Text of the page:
In this regular briefing, we summarise recent cases, developments and trends relevant to the ongoing efforts to resolve the mortgage arrears crisis.
A series of recent cases have shed further light on factors that a Court will take into account when hearing a debtor’s appeal of a secured creditor’s decision to reject a proposed Personal Insolvency Arrangement (PIA) under the Personal Insolvency Act 2012 (the 2012 Act).
» Comparison with bankruptcy: In Ennis & Personal Insolvency Acts, Baker J confirmed that the Courts must consider the fairness of the PIA, and that a comparison with the likely outcome in bankruptcy is an essential part of that fairness assessment.
In Dunne & Personal Insolvency Acts, the High Court considered the terms of a proposed PIA that involved a warehousing element. The debtor’s unsecured creditors had supported his PIA proposal, as had PTSB (as secured creditor) until such time as the debtor’s personal insolvency practitioner (PIP) proposed the inclusion of a further term which purported to restrict PTSB’s ability to renegotiate the terms of the warehoused portion after a period of time. While the Court had no issue with the inclusion of a warehousing element in the proposed PIA, it felt that the further condition would unfairly prejudice PTSB by restricting its right to review the warehousing element in the context of the debtor’s future means.
In Re Callaghan (a debtor), KBC appealed a Circuit Court decision confirming the debtor’s PIA. One of the points considered by the High Court was whether the 2012 Act allows for a PIA that proposes to warehouse a portion of the secured debt beyond the PIA’s term. The Court held that a PIA can provide for a portion of the debt to be warehoused in that manner. However, in this particular case, the Court was not satisfied that KBC had shown that its warehousing proposal offered a better return than the debtor’s proposed PIA. KBC had proposed warehousing €135,000 of the secured debt (50% of the secured debt that would remain after a debt write-down of €15,000) at a 0% interest rate, giving the debtors the ability to live in the property for the rest of their lives, with KBC’s security not being enforceable until the survivor died. However, that amount was more than 125% of the value of the debtor’s home, and was not proportionate to, or reasonably derived from, the debtor’s current income or assets, or future ascertainable means.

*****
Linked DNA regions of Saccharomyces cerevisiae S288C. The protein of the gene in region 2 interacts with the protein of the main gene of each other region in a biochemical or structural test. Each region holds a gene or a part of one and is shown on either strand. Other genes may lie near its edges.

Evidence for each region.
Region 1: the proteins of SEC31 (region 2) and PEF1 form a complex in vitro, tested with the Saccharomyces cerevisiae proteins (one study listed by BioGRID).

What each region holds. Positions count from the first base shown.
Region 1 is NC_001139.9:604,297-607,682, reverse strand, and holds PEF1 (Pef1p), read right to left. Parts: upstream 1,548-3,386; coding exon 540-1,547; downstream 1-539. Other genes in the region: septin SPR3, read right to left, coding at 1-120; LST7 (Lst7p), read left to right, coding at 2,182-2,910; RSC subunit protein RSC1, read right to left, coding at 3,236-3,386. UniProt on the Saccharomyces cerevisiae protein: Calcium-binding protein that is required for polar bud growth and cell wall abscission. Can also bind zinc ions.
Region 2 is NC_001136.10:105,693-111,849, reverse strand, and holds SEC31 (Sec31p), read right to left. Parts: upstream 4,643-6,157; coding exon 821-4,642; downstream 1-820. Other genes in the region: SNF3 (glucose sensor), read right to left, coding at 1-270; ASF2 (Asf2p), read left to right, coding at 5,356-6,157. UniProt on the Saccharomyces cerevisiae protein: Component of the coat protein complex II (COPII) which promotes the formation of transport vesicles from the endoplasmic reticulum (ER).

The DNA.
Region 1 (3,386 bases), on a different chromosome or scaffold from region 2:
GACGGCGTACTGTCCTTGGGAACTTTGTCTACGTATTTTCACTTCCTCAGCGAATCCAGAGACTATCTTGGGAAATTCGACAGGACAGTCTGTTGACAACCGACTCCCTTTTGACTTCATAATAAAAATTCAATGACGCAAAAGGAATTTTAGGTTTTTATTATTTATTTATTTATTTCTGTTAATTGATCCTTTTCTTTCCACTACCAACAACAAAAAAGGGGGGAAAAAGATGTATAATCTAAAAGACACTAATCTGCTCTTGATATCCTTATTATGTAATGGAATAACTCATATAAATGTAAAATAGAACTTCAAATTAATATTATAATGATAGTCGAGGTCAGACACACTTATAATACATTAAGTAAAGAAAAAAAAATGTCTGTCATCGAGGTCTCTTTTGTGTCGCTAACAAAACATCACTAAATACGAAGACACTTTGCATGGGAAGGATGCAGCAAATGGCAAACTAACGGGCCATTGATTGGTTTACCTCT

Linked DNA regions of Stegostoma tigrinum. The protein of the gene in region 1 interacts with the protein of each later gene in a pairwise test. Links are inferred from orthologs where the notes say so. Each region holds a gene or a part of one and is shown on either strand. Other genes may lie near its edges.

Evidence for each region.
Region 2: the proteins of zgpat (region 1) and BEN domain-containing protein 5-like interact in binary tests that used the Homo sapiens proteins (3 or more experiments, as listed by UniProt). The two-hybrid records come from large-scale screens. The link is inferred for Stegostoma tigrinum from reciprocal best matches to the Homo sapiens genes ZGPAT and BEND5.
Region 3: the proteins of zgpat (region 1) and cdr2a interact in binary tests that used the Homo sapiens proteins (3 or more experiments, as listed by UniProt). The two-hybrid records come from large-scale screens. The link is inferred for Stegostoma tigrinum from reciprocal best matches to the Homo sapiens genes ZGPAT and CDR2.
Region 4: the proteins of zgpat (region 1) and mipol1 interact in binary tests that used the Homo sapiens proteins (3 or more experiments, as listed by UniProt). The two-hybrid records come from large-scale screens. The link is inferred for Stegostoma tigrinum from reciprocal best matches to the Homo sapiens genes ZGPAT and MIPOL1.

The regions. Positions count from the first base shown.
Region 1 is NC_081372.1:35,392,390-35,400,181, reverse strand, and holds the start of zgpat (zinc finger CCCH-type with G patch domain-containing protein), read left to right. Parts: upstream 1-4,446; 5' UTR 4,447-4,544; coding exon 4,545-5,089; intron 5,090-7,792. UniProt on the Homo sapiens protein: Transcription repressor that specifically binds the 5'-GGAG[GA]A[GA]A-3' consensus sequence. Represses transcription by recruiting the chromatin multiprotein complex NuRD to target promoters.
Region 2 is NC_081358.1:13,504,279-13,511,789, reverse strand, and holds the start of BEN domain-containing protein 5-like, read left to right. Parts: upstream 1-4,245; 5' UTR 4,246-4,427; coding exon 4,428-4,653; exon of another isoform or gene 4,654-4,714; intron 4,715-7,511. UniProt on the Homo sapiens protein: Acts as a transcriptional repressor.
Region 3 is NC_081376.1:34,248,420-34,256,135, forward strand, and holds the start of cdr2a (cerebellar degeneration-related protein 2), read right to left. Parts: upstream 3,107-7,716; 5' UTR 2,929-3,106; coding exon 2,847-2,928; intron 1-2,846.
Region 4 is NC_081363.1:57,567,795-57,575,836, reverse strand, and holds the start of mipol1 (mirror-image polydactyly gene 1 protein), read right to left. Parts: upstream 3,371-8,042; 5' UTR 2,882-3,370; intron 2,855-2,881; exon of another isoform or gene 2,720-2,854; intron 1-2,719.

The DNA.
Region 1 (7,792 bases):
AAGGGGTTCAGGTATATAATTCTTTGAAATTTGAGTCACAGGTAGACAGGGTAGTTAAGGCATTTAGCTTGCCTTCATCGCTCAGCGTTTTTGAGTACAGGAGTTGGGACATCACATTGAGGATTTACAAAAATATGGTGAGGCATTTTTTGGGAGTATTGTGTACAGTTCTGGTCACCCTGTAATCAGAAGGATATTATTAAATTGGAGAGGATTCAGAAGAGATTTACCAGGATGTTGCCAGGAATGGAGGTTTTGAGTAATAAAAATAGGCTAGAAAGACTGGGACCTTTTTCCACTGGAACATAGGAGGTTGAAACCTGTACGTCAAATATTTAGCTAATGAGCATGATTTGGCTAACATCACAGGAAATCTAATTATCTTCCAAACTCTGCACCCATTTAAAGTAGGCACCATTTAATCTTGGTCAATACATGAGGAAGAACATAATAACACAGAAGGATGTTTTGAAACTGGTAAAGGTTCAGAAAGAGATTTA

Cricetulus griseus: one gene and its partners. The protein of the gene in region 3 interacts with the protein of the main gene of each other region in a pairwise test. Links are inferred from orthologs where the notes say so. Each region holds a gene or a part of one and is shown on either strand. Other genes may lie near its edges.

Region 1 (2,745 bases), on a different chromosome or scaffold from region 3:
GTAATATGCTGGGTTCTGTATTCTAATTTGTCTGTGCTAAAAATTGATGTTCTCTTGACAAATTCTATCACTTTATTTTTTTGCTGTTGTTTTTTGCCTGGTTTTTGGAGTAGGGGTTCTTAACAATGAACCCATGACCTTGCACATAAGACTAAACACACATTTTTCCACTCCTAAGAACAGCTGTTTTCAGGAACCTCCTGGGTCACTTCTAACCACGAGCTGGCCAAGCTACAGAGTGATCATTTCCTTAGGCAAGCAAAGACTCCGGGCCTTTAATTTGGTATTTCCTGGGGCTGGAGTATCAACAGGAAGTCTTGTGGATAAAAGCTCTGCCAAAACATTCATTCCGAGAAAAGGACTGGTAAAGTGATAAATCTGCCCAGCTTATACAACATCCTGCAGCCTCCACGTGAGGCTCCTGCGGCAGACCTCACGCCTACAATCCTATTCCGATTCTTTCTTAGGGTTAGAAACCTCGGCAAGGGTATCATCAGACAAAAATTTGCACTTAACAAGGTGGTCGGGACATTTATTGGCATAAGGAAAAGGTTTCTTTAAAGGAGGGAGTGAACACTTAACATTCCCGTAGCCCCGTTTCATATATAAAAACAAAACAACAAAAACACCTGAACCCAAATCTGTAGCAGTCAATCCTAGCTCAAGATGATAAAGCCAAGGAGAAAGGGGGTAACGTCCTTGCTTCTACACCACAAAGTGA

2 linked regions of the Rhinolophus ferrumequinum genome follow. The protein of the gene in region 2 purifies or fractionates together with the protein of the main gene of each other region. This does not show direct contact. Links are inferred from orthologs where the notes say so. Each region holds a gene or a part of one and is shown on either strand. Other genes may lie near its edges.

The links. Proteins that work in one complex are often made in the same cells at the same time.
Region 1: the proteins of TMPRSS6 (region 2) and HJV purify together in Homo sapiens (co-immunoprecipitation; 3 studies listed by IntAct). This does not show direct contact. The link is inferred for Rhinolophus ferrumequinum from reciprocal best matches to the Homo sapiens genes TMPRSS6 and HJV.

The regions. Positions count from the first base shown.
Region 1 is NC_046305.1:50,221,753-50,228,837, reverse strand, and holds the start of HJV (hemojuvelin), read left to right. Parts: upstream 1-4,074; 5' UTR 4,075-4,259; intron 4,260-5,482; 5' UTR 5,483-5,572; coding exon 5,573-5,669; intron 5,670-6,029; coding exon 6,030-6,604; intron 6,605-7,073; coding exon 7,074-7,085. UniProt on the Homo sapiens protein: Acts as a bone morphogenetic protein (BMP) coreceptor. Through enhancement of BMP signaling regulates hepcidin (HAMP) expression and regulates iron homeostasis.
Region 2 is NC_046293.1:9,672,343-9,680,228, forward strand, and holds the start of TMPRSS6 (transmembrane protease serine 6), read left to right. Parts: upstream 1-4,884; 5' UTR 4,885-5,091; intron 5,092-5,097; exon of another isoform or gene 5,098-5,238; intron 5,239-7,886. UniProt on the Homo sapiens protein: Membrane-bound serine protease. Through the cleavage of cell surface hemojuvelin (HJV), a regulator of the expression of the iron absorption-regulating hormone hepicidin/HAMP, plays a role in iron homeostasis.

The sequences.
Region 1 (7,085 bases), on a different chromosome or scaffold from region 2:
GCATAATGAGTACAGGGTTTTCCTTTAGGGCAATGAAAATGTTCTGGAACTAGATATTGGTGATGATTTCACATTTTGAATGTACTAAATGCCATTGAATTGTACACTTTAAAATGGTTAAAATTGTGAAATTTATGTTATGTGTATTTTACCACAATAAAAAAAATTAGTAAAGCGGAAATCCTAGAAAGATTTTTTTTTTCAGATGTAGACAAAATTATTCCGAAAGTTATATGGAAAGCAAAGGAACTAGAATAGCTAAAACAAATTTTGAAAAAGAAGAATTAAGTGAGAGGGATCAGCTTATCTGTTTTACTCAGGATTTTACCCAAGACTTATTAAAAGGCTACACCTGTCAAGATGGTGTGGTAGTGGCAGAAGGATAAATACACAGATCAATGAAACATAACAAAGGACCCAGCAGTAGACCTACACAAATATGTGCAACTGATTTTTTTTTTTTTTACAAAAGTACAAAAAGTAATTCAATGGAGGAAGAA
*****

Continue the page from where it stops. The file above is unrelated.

» Creditor objections: In Re Varma (a debtor), the Court looked at Section 115A(3) of the 2012 Act which allows a creditor to lodge an objection (within 14 days) to a debtor’s appeal of the secured creditor’s decision to veto a PIA. The Court held that this particular 14-day period is not mandatory and that the specialist judges of the Circuit Court have discretion to agree to extend it (because a creditor’s rights are capable of being adversely affected on appeal, and because the 2012 Act does not expressly prevent the Court from hearing from a creditor who has not lodged a formal notice of objection.